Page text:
Sustainability: a guide for international students
Guest post by Lisa, a volunteer with our Sustainable Accommodation work.
Moving to another country can be stressful. You need to leave your home, your family, your friends, and, - last, but not least – sustainability habits you’ve already acquired while you were living in your previous country of residence. Chances are, you’d need to start all over again once you find yourself on foreign soil, and that’s okay!
Step 1. Take a deep breath
You unpacked your suitcase, and you’ve realized there’s still stuff you need to buy – bedsheets, pillows, kitchen utensils – more likely than not, you weren’t able to pack them all up with you. With extra purchases come extra concerns – not only in terms of budget restrictions, but in terms of the environment.
The trick is to avoid unnecessary purchases – the articles on “how to decorate your room” are often trying to sell you things! It’s also useful to shop offline instead of opting for online delivery to avoid additional packaging waste, and transportation. And, of course, you can always ask your fellow students – perhaps, some of them are moving out while you’re moving it, and they’d be happy to leave some of their utensils with you, this way you’re avoiding buying new altogether!
If there are no such options available, there’s no need to worry – just take a deep breath and continue with a shopping list, just try to make it as eco-friendly as possible by shopping second-hand (charity shops, ebay, and vinted are great places to start!), and avoiding unethical companies.
Step 2. Figure out recycling
After you’ve unpacked and acquired some new items, you’re likely to have some waste. Don’t throw them in the “general waste” bin all at once! Take a look at whether something in that pile is recyclable – cardboard, paper, certain types of plastic, etc. Your new home should already have recycling bins – ask someone in reception to be sure what should go where.
Recycling in the UK is a bit tricky as different local councils will use different colours, plus, when you search the information on your own, you’re likely to get acquainted with the term “garden waste”, which is not relevant to the majority of international students.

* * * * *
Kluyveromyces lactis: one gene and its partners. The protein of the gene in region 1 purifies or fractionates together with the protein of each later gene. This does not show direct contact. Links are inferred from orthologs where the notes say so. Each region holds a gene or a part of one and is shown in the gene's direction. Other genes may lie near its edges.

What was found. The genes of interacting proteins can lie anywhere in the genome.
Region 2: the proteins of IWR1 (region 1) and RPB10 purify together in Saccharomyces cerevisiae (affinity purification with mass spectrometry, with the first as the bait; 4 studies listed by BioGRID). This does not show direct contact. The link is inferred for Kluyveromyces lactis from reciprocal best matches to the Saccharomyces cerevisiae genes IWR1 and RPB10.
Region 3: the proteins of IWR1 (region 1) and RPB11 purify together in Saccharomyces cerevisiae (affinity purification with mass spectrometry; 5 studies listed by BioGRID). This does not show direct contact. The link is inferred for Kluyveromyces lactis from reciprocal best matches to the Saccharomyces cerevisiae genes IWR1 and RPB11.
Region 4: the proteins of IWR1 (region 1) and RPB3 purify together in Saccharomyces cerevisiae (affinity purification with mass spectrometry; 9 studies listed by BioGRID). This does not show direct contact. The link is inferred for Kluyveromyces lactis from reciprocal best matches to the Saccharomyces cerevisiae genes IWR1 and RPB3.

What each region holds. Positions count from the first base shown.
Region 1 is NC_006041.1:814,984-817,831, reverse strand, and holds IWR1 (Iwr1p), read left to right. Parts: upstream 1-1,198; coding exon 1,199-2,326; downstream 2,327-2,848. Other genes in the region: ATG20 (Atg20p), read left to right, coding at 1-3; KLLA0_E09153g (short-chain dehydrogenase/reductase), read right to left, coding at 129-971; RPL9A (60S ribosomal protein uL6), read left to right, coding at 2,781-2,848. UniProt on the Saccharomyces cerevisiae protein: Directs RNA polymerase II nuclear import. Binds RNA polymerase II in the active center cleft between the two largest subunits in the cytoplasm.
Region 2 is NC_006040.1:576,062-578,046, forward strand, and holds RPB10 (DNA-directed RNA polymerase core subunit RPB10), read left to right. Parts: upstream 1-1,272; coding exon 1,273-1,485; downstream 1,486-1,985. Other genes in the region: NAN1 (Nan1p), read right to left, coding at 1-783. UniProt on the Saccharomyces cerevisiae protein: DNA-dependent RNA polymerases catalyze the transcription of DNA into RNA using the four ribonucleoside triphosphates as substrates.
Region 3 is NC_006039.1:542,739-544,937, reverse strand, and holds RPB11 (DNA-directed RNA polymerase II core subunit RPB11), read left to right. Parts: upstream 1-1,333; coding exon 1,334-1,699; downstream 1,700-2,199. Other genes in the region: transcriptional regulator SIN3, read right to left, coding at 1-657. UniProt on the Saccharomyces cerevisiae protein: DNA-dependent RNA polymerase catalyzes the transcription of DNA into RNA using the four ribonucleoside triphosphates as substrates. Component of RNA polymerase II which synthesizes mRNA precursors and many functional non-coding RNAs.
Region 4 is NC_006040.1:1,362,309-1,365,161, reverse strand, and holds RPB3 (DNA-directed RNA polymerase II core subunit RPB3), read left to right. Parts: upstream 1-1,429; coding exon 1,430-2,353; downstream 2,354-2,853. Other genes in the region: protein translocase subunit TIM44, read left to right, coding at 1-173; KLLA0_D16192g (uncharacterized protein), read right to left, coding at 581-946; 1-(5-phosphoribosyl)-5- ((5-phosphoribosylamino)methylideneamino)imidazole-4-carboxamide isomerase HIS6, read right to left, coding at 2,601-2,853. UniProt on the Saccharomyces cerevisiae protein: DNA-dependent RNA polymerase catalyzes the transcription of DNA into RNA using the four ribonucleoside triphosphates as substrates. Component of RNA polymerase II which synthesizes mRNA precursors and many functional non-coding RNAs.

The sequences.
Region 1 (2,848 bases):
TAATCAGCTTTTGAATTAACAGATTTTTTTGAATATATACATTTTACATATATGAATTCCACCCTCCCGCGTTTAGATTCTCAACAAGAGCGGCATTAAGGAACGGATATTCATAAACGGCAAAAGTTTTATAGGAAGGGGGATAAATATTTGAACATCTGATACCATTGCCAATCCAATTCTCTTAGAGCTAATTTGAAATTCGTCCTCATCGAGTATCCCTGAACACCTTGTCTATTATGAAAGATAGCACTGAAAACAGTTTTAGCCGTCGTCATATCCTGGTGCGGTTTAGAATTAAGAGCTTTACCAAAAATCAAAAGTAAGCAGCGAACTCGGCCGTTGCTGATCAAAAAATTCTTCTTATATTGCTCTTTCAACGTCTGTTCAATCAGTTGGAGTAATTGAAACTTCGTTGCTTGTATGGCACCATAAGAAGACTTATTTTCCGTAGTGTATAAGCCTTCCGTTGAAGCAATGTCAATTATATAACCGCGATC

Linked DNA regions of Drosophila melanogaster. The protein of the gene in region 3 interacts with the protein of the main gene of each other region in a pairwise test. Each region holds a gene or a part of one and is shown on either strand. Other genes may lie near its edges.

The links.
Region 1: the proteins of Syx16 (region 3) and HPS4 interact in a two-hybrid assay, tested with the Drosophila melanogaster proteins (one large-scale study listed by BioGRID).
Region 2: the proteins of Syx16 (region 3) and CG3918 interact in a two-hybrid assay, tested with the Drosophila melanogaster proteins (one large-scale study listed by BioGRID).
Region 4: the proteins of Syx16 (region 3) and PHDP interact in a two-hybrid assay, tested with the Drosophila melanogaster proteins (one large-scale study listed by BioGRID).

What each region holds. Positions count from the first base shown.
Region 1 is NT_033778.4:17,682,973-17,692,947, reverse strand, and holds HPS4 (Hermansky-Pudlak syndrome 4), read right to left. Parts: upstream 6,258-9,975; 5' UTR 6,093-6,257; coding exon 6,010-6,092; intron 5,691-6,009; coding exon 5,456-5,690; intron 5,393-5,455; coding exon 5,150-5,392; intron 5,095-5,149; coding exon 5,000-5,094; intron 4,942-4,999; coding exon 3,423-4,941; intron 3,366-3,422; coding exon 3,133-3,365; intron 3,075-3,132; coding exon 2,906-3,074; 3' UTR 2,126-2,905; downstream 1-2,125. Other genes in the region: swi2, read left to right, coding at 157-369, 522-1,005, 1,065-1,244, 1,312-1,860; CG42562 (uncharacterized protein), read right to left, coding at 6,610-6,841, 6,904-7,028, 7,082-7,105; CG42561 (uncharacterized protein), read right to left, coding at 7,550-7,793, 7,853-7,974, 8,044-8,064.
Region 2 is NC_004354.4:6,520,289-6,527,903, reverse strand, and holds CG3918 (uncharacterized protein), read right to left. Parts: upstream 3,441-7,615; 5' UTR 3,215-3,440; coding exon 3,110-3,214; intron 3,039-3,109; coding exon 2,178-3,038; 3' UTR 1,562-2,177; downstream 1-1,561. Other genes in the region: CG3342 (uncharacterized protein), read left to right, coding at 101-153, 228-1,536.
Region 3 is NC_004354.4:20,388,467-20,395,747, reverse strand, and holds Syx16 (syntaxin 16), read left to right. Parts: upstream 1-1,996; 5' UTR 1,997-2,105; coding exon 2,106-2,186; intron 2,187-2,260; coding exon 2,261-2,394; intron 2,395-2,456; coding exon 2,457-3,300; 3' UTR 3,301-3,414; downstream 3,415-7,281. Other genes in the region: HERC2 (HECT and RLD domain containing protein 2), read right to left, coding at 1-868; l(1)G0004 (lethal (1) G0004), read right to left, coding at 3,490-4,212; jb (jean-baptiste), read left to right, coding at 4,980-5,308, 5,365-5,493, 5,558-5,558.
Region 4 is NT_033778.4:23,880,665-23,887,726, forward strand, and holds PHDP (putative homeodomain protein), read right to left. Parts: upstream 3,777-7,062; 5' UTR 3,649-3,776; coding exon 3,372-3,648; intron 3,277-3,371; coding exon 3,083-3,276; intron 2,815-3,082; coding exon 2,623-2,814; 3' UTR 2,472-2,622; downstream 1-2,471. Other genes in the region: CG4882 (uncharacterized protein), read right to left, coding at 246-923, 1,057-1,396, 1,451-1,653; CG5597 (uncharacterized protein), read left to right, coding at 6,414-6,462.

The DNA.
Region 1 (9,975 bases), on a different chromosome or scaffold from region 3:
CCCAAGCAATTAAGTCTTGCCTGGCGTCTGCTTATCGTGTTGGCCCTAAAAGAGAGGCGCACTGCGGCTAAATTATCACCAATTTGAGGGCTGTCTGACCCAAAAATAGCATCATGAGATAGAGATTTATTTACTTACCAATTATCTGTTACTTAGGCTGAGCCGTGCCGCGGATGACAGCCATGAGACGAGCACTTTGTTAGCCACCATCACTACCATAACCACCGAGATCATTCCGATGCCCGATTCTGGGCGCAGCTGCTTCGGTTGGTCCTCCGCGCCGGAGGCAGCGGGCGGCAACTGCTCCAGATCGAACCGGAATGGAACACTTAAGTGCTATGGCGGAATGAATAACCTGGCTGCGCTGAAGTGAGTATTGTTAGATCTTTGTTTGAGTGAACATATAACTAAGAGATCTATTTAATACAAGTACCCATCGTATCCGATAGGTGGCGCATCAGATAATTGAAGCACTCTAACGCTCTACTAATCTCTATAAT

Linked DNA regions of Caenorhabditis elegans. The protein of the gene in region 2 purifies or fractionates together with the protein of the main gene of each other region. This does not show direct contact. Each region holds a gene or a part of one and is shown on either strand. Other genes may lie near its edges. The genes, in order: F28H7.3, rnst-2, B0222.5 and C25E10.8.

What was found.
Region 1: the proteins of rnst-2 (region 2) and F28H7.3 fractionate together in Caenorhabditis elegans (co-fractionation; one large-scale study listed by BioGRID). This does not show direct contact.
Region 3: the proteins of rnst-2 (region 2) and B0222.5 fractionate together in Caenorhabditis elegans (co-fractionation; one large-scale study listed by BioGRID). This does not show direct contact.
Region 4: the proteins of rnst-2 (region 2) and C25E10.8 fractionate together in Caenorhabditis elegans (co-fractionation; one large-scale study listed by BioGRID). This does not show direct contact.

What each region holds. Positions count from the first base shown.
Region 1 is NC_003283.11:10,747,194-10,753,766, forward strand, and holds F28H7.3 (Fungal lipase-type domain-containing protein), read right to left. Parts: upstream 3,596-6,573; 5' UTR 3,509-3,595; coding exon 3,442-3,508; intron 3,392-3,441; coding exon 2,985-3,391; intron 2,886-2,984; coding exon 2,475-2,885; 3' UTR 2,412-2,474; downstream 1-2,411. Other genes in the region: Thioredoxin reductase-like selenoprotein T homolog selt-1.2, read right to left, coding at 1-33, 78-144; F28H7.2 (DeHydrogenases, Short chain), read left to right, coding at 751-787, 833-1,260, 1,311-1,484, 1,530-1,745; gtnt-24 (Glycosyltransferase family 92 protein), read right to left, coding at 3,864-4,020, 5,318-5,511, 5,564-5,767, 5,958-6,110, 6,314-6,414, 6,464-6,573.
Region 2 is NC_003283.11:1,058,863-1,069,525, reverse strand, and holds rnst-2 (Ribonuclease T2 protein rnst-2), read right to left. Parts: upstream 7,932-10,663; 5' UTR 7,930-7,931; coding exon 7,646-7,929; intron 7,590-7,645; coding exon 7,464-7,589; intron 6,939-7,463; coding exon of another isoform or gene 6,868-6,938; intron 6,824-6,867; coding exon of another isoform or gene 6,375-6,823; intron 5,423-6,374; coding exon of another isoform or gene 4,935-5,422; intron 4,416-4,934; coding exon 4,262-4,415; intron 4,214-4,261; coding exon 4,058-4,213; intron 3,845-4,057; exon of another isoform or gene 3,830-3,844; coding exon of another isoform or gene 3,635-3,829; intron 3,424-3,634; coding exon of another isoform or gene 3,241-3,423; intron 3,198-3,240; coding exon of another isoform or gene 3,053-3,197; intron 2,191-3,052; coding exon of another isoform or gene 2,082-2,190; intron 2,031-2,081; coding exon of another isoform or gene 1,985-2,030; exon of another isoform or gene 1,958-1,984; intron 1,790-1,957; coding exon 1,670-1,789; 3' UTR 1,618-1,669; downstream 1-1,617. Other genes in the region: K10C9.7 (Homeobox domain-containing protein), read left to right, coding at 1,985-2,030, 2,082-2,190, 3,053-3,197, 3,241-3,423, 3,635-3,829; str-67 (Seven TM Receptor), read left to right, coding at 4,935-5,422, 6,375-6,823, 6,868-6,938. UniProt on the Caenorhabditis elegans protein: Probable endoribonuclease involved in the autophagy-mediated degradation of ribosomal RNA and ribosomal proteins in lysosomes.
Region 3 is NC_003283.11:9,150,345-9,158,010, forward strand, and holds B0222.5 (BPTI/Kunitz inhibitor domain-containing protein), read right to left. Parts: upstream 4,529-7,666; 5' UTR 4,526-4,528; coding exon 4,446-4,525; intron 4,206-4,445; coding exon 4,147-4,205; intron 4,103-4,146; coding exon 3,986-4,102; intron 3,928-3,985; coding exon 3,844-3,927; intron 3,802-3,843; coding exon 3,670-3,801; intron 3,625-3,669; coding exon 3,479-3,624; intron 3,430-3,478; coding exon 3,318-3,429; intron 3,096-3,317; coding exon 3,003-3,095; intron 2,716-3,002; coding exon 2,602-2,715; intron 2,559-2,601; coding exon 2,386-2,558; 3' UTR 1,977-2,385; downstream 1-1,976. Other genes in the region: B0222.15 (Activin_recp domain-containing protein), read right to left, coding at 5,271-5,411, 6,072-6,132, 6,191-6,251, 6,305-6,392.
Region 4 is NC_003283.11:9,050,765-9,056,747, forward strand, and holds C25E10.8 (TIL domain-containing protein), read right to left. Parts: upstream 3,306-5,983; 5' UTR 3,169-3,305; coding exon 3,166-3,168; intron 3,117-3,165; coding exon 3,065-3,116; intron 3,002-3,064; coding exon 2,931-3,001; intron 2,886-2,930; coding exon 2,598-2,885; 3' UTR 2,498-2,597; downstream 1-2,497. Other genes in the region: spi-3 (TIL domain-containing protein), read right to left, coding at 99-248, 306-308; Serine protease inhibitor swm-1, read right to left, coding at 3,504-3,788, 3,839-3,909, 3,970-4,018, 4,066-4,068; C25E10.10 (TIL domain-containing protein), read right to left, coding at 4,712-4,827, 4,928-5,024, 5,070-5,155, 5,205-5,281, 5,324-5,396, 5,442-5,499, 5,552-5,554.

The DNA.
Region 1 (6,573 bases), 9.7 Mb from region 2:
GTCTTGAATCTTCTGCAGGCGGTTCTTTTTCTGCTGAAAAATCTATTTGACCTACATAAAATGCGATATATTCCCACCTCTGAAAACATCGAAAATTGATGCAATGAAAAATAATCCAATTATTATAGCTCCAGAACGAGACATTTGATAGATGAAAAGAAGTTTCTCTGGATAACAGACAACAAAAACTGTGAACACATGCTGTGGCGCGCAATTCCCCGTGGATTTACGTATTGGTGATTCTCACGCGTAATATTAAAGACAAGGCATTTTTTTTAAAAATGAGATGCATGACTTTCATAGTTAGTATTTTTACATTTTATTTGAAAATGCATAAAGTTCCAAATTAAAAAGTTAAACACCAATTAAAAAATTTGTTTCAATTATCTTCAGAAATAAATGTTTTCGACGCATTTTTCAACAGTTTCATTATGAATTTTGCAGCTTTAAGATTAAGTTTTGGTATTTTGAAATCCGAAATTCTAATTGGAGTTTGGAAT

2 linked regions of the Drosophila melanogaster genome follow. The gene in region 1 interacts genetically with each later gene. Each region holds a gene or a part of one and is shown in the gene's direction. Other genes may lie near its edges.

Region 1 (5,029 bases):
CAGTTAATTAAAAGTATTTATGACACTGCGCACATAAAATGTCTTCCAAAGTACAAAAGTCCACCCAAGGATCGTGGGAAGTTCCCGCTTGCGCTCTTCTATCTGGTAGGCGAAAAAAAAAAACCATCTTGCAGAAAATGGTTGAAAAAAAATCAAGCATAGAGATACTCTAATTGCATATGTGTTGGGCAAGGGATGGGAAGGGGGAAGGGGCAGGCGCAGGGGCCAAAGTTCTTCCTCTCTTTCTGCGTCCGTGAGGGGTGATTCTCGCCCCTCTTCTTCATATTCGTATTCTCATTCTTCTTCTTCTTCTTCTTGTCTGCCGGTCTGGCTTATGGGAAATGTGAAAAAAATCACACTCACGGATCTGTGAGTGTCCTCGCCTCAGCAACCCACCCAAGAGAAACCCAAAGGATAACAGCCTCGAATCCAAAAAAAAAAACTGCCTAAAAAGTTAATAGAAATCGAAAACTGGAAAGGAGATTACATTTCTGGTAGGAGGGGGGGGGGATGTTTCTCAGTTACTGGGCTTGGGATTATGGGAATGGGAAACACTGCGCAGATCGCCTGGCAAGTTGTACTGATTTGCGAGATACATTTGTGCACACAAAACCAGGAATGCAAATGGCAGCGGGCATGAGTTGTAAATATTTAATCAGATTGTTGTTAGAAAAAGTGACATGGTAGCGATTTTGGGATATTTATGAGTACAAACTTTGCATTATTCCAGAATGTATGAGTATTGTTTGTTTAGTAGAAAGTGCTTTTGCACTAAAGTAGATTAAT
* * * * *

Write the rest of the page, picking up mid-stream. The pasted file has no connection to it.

For this reason, let’s focus on general recycling – this category includes paper, cardboard, cereal boxes, egg boxes,drink and food cans, some plastics, glass, and more. Do not spend too much time looking for markings like “PTE 1” and the triangle as you don’t need to separate plastics into different sections, and if your particular item is recyclable, it’ll likely say so on the cover. Check with reception if you’re not sure!
If you want to recycle some rarer items, you can try searching for huge supermarkets or centers in your area.
For more information, watch SOS-UK’s webinar on reimagining waste, and thirsty fashion: how the textile industry is bleeding us dry.
Step 3. Get to cooking
Chances are, you’re pretty hungry after unpacking and all this talk about supermarkets. Time to go to the food store! It’s a simple thing, but when you’re in a new country, even the food aisles may look different, so it’s important not to get distracted. Remember the basic rules – avoid extra packaging, and try buying food packed in recyclable materials. Consider buying locally sourced and seasonal food.
You can also go a local zero-waste shop where you can buy rice, lentils, and other grains in the containers you’ve brought with you. You can also use this opportunity to shop for some soaps, shower gel, and cleaning products as they’re likely to be sold in the majority of zero-waste shops.
Are you moving into private rented accommodation?
If so, SOS-UK has an international students’ guide to UK energy bills to help you understand how they work, how to budget and save money on your bills.